Khamsiyah, who was the deputy entrepreneurship and cooperatives minister from 2004 to 2008, said Umno politics back then featured a lot of teachers who eventually quit their position to become full-time politicians.

She said teachers were then active in social and community activities and saw politics as a platform to further their cause.

Khamsyiah added that as teachers were dedicated to the teaching ethics, they brought those values with them when they became politicians.

by Sajahan Waheedand Shuhada Elis.

Read more @ http://www.nst.com.my/nst/articles/8kamh/Article

Graduate teachers can now go into politics

Wednesday, July 28th, 2010

KUALA LUMPUR: Beginning Aug 1, graduate education service officers (teachers) on grades DG41 to DG48 will be permitted to engage in politics, Chief Secretary to the Government Tan Sri Mohd Sidek Hassan announced yesterday.

He said the move was based on the fact that teachers, at one time, played an important role as community leaders in the country’s political landscape.

“The time has come for them to be active again in politics.”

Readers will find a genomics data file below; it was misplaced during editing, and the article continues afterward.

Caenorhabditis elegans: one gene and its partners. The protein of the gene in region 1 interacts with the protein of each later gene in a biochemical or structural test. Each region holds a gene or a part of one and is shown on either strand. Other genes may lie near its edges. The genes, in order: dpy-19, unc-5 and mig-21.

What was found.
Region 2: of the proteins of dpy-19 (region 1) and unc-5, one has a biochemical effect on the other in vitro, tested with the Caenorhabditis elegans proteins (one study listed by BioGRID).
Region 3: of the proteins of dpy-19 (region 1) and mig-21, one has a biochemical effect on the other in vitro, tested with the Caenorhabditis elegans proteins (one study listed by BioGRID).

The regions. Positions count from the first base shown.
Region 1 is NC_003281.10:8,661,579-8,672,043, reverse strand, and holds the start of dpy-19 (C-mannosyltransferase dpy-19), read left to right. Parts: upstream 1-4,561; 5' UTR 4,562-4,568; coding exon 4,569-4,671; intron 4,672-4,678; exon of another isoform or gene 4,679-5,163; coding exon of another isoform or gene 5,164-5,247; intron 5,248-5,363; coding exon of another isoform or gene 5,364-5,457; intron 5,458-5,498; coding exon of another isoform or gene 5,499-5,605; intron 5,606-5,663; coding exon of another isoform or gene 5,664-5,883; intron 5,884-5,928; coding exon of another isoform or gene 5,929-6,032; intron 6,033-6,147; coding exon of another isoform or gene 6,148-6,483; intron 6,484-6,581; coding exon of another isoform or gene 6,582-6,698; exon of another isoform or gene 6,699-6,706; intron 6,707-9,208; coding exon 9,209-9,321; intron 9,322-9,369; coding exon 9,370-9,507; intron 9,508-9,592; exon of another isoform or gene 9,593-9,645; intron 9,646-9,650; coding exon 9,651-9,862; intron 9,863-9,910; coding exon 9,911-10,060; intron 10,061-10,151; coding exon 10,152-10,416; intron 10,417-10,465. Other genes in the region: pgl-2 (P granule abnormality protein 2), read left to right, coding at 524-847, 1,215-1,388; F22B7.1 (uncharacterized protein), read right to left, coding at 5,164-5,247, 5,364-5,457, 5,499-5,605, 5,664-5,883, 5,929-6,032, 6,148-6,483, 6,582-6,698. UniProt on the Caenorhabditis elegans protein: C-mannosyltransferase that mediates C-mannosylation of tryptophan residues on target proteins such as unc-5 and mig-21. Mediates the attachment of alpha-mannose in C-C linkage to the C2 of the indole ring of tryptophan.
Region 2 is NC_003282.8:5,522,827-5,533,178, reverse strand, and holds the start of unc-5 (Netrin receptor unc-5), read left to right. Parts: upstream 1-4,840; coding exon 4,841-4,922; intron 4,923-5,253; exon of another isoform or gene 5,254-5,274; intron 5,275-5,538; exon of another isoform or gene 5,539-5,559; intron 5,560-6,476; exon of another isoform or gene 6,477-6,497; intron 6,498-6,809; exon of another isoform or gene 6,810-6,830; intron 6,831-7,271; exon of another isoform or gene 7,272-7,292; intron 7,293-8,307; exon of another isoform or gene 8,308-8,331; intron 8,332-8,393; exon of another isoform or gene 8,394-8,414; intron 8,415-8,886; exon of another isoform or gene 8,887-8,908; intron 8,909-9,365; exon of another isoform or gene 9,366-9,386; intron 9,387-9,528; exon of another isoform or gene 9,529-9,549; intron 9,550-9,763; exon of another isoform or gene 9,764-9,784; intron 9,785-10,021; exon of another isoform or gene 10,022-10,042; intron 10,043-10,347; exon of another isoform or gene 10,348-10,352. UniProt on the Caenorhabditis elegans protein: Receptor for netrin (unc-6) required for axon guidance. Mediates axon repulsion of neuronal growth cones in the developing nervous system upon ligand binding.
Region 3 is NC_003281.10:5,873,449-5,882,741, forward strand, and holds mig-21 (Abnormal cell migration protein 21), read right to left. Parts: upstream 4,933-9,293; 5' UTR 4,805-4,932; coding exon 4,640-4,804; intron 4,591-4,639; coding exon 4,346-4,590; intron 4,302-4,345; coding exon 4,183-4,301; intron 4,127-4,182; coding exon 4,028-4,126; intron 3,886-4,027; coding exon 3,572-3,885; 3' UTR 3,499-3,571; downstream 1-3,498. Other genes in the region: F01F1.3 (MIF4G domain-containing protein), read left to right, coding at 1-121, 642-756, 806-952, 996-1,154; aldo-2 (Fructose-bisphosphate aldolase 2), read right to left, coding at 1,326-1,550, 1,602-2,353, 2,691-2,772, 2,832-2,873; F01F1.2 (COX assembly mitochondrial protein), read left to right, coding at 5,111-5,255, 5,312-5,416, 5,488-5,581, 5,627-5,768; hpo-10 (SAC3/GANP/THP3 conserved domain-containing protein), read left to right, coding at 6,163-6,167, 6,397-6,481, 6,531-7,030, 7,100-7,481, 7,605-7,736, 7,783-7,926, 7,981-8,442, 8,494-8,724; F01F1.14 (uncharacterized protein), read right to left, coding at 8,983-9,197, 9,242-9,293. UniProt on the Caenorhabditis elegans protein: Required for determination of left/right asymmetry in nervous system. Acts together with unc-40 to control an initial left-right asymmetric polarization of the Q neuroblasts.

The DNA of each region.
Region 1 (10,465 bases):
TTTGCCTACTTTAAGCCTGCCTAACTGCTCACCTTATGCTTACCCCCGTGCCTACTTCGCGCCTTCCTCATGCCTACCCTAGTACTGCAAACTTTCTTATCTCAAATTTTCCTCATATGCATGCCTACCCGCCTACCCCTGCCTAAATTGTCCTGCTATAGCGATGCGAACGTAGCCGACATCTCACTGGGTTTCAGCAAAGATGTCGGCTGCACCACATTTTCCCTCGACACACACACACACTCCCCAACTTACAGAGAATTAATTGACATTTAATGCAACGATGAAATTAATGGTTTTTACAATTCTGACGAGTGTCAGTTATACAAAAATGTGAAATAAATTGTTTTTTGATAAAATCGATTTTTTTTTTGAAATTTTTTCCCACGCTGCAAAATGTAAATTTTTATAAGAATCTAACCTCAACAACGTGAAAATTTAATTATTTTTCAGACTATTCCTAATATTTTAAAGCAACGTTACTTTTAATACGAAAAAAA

For this purpose, he said, Yang di-Pertuan Agong Tuanku Mizan Zainal Abidin had consented to an amendment to Regulation 21 of the Public Officers (Conduct and Discipline) Regulations 1993. Action was being taken to gazette the amendment to the regulation, he added.

Regulation 21(2) now states that only officers in the support group can contest or hold any position or be appointed to any post in any political party, on the condition that they obtain prior written approval from the director-general of the Public Service Department or the secretary-general of the relevant ministry.

Under the amendment, education officers, other than principals or headmasters and officers holding any administrative post in any government agency, have to obtain prior written approval from the secretary-general of the Education Ministry.

“The secretary-general of the Education Ministry cannot delegate his authority to give the written approval to anyone, and any decision of the secretary-general of the Education Ministry is final,” said Sidek.

Read more @ http://www.nst.com.my/nst/articles/8gulu/Article